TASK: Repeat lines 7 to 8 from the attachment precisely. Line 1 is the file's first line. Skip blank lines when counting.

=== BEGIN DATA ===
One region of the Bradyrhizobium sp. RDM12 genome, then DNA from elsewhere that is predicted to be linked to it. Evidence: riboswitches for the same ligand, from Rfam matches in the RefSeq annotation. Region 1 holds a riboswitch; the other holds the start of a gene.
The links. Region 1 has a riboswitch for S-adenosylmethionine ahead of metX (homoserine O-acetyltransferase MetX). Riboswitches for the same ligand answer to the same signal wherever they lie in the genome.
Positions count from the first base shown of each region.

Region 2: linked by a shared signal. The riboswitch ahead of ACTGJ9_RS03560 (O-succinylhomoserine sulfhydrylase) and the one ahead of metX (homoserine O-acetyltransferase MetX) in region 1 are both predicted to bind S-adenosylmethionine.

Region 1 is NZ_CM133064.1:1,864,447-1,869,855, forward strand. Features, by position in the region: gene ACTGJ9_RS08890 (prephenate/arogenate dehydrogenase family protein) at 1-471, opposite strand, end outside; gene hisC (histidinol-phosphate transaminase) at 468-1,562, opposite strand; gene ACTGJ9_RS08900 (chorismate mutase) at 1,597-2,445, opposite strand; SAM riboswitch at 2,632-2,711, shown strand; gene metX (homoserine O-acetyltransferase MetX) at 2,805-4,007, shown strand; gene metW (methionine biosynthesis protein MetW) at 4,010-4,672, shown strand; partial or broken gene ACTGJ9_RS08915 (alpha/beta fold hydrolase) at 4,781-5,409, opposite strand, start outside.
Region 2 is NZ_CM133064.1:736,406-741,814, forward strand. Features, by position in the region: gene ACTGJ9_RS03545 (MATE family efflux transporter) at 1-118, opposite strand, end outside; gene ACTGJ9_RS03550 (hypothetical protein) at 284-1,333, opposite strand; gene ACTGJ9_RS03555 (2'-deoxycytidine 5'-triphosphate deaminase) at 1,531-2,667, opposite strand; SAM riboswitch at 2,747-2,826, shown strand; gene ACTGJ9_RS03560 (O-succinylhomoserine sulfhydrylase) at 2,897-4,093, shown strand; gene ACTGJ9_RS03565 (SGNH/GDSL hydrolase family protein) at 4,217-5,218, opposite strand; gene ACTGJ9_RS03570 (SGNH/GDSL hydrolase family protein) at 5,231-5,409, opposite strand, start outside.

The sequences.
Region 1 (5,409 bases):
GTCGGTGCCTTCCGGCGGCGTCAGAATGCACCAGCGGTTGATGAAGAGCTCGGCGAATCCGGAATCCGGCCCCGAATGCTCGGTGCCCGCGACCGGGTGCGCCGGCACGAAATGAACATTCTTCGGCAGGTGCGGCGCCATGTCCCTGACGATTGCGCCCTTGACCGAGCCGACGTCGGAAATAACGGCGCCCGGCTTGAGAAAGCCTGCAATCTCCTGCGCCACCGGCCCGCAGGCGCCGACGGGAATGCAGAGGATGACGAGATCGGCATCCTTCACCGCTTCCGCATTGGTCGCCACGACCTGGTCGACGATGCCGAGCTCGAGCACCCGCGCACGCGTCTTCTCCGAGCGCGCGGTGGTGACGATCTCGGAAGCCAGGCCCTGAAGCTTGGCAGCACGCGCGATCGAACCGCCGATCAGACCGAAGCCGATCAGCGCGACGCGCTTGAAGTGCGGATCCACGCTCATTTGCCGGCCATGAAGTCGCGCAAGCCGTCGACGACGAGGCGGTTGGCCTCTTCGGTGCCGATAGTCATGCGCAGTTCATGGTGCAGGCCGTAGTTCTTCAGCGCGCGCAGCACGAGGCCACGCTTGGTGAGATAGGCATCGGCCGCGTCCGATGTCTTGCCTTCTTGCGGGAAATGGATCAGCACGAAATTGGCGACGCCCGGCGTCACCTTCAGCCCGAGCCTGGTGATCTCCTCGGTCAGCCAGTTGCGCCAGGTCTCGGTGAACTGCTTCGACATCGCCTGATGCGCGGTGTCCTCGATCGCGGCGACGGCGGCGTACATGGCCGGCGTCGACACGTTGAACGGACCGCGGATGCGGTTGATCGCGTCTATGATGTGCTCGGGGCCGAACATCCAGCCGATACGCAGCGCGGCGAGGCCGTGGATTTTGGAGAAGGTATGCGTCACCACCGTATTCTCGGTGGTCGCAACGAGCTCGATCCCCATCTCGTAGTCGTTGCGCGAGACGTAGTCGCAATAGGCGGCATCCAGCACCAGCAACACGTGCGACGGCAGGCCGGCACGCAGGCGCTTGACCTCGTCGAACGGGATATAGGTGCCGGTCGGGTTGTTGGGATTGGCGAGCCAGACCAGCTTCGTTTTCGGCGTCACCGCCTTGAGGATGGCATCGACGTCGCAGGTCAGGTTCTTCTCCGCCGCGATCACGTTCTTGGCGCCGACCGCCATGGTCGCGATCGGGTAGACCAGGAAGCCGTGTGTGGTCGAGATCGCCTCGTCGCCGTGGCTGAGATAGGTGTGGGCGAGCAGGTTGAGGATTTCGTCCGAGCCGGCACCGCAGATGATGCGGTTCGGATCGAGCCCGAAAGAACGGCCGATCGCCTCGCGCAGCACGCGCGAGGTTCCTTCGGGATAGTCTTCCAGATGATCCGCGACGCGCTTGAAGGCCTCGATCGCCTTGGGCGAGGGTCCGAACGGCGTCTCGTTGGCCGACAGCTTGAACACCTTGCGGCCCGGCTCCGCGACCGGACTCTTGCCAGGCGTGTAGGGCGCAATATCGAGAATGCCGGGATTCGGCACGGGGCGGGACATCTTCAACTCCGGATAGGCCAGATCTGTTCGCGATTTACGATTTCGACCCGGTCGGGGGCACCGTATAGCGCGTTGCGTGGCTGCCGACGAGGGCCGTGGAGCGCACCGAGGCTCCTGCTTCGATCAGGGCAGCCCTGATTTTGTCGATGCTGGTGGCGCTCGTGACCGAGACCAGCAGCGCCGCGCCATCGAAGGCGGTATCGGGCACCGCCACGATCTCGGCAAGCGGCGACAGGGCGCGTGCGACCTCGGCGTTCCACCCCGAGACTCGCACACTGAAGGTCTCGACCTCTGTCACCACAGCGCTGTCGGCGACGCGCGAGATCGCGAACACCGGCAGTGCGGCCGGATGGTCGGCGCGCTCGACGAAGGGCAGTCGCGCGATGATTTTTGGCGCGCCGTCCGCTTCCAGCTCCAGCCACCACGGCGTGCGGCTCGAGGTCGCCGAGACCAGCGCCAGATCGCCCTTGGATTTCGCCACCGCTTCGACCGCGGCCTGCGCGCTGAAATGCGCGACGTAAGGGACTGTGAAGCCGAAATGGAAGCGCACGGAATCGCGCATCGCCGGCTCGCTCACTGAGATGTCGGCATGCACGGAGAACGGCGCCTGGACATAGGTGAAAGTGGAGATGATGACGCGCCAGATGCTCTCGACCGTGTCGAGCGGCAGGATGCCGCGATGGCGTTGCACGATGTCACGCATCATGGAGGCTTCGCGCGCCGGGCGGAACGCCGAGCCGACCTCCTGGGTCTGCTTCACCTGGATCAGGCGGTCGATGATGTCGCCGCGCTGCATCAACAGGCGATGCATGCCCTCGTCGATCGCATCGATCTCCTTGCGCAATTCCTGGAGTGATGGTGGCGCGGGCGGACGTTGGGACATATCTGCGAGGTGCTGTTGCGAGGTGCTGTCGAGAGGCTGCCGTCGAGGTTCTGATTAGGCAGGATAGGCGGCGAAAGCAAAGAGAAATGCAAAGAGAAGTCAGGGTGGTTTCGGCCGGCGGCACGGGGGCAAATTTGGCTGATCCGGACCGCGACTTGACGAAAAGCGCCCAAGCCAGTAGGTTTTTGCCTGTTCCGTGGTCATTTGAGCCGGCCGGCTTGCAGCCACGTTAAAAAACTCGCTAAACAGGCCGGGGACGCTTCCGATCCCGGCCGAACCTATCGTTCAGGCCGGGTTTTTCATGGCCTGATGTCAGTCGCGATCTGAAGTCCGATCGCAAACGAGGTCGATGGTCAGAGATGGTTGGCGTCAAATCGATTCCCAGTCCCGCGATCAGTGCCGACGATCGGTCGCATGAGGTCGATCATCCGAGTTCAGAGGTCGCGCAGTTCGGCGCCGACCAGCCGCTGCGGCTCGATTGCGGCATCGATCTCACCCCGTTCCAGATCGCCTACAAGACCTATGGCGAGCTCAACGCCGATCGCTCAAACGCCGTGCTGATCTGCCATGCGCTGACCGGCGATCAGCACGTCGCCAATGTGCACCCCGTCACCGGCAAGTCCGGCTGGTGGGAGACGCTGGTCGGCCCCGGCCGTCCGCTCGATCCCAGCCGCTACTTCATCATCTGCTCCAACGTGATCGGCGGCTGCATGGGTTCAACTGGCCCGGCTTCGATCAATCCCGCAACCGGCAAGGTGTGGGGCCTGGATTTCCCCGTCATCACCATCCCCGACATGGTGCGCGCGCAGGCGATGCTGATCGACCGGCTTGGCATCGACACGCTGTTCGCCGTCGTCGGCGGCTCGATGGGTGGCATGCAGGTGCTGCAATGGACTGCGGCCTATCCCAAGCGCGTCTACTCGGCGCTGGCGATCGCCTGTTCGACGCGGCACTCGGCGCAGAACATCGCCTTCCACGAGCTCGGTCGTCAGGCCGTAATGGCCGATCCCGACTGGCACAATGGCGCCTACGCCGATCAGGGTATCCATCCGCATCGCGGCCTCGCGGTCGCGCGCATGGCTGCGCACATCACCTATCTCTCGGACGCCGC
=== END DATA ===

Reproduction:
The sequences.
Region 1 (5,409 bases):